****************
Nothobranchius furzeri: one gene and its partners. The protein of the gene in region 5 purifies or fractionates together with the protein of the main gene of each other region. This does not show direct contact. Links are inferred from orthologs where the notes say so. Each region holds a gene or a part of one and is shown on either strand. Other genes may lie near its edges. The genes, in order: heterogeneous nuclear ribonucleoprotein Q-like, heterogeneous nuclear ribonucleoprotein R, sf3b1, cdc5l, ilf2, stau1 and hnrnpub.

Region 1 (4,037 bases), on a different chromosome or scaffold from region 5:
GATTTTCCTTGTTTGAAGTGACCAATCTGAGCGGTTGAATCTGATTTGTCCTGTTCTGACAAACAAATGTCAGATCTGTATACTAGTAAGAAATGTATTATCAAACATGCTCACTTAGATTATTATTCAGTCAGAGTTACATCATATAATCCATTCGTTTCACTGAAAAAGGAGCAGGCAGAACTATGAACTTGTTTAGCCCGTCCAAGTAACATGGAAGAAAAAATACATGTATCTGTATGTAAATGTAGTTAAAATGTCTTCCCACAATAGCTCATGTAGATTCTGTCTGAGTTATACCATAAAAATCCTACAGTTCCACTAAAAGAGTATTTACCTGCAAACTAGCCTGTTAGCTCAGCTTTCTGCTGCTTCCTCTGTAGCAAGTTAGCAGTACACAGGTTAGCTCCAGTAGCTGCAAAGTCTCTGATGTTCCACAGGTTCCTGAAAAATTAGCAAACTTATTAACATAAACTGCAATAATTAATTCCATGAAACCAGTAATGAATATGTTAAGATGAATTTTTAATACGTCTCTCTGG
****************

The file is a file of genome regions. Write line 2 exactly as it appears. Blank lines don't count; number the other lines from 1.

Region 1 (4,037 bases), on a different chromosome or scaffold from region 5: